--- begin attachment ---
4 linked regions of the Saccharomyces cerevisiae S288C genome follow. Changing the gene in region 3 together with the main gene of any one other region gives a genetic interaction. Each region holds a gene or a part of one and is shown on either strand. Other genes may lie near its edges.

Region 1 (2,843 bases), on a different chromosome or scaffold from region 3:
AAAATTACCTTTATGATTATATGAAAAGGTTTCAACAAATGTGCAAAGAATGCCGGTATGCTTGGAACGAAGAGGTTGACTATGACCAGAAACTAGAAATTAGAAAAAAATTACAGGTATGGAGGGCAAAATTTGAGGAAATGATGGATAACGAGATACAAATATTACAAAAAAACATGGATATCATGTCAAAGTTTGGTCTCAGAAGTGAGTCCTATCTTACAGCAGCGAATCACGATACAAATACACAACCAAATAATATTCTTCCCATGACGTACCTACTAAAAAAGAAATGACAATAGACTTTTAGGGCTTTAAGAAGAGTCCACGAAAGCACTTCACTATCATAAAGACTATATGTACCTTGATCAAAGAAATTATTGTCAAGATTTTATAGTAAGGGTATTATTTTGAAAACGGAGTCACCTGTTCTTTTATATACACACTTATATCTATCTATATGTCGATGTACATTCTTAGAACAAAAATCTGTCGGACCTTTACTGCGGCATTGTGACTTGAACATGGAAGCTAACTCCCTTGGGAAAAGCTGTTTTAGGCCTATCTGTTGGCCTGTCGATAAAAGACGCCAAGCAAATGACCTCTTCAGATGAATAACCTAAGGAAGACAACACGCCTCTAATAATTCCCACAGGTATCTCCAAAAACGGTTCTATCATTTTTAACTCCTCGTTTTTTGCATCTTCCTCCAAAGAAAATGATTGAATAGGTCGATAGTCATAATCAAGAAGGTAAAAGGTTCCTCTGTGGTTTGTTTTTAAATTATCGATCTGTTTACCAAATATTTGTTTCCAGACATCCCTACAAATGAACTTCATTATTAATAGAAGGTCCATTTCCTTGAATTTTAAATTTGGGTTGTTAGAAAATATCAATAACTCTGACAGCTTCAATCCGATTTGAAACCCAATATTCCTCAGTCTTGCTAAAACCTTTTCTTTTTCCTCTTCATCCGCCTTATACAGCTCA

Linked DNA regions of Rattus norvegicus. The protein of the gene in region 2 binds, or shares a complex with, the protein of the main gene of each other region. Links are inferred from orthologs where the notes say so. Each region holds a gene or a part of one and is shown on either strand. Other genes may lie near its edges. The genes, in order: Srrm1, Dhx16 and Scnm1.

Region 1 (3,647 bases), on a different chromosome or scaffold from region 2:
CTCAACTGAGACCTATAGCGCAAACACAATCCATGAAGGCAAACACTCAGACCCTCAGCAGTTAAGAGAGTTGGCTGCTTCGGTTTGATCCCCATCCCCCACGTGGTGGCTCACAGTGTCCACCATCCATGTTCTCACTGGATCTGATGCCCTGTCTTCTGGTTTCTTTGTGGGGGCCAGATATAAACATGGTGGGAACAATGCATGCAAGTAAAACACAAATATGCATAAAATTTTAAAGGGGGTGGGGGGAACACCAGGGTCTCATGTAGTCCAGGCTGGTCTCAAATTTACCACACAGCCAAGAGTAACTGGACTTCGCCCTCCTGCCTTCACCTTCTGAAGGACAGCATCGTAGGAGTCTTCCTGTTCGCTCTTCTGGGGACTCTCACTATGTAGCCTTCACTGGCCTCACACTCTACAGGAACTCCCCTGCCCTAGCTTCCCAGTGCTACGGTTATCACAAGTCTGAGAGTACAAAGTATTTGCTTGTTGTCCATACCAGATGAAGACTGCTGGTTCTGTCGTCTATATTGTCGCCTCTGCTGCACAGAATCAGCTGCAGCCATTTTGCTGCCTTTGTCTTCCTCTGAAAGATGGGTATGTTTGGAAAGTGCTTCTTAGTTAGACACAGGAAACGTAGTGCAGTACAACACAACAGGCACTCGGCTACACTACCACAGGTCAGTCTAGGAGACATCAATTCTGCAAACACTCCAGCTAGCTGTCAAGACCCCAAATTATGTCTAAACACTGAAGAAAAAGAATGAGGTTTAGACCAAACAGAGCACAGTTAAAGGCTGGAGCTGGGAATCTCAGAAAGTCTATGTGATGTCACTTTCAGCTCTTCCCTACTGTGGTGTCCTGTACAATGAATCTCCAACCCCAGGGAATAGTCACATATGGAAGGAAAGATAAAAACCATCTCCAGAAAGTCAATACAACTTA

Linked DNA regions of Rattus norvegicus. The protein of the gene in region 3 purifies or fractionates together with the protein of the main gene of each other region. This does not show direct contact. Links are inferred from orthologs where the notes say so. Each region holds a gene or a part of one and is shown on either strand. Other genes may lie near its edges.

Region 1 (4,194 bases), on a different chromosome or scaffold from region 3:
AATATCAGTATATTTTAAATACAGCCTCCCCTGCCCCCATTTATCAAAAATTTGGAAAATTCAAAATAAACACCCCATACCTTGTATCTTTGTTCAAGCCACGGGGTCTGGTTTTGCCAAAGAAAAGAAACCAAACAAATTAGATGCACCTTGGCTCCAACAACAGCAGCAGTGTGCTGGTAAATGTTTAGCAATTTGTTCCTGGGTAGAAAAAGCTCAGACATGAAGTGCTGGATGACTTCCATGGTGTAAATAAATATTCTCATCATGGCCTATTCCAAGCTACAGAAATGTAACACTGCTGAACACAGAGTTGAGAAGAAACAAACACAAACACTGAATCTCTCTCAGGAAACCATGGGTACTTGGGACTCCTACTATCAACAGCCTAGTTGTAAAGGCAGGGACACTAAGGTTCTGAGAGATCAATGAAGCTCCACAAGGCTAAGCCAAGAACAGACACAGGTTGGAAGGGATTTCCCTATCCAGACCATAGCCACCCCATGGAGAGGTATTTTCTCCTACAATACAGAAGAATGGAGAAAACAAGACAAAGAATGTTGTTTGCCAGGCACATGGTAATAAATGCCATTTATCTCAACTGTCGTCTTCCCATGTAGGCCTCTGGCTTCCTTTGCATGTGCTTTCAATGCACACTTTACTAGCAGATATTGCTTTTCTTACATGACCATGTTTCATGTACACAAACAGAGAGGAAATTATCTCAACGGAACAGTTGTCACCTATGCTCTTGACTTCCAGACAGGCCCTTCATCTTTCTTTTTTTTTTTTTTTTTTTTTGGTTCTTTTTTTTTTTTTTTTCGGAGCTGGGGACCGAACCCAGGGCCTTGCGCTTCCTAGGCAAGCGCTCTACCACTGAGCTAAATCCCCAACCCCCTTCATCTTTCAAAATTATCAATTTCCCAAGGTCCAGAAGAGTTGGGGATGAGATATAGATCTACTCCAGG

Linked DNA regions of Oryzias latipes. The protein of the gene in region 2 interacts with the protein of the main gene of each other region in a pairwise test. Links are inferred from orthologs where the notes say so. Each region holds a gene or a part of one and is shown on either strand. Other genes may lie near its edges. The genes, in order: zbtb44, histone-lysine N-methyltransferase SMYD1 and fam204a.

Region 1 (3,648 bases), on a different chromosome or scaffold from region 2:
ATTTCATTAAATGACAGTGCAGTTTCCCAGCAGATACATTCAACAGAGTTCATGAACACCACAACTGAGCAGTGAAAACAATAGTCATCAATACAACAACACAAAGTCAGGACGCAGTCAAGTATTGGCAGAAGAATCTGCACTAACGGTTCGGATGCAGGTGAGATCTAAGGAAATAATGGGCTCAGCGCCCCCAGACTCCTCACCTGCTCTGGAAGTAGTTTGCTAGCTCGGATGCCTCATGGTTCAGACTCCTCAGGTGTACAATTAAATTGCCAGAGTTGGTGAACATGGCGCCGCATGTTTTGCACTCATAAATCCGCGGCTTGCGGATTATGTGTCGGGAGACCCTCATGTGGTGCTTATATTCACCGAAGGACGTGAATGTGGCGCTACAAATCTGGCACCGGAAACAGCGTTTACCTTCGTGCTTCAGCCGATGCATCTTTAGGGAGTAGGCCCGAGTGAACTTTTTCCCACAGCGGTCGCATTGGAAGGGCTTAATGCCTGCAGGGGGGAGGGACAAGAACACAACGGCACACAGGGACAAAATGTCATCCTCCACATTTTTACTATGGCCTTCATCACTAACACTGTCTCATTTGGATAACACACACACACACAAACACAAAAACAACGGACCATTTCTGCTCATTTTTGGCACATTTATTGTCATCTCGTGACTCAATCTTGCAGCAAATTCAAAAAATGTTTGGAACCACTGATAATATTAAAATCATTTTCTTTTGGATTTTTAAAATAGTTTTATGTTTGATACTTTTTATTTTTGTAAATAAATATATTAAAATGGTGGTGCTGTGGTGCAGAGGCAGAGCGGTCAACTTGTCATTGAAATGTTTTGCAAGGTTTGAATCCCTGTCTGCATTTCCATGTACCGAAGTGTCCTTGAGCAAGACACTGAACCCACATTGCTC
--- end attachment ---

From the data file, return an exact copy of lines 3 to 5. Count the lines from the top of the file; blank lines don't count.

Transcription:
AAAATTACCTTTATGATTATATGAAAAGGTTTCAACAAATGTGCAAAGAATGCCGGTATGCTTGGAACGAAGAGGTTGACTATGACCAGAAACTAGAAATTAGAAAAAAATTACAGGTATGGAGGGCAAAATTTGAGGAAATGATGGATAACGAGATACAAATATTACAAAAAAACATGGATATCATGTCAAAGTTTGGTCTCAGAAGTGAGTCCTATCTTACAGCAGCGAATCACGATACAAATACACAACCAAATAATATTCTTCCCATGACGTACCTACTAAAAAAGAAATGACAATAGACTTTTAGGGCTTTAAGAAGAGTCCACGAAAGCACTTCACTATCATAAAGACTATATGTACCTTGATCAAAGAAATTATTGTCAAGATTTTATAGTAAGGGTATTATTTTGAAAACGGAGTCACCTGTTCTTTTATATACACACTTATATCTATCTATATGTCGATGTACATTCTTAGAACAAAAATCTGTCGGACCTTTACTGCGGCATTGTGACTTGAACATGGAAGCTAACTCCCTTGGGAAAAGCTGTTTTAGGCCTATCTGTTGGCCTGTCGATAAAAGACGCCAAGCAAATGACCTCTTCAGATGAATAACCTAAGGAAGACAACACGCCTCTAATAATTCCCACAGGTATCTCCAAAAACGGTTCTATCATTTTTAACTCCTCGTTTTTTGCATCTTCCTCCAAAGAAAATGATTGAATAGGTCGATAGTCATAATCAAGAAGGTAAAAGGTTCCTCTGTGGTTTGTTTTTAAATTATCGATCTGTTTACCAAATATTTGTTTCCAGACATCCCTACAAATGAACTTCATTATTAATAGAAGGTCCATTTCCTTGAATTTTAAATTTGGGTTGTTAGAAAATATCAATAACTCTGACAGCTTCAATCCGATTTGAAACCCAATATTCCTCAGTCTTGCTAAAACCTTTTCTTTTTCCTCTTCATCCGCCTTATACAGCTCA

Linked DNA regions of Rattus norvegicus. The protein of the gene in region 2 binds, or shares a complex with, the protein of the main gene of each other region. Links are inferred from orthologs where the notes say so. Each region holds a gene or a part of one and is shown on either strand. Other genes may lie near its edges. The genes, in order: Srrm1, Dhx16 and Scnm1.

Region 1 (3,647 bases), on a different chromosome or scaffold from region 2: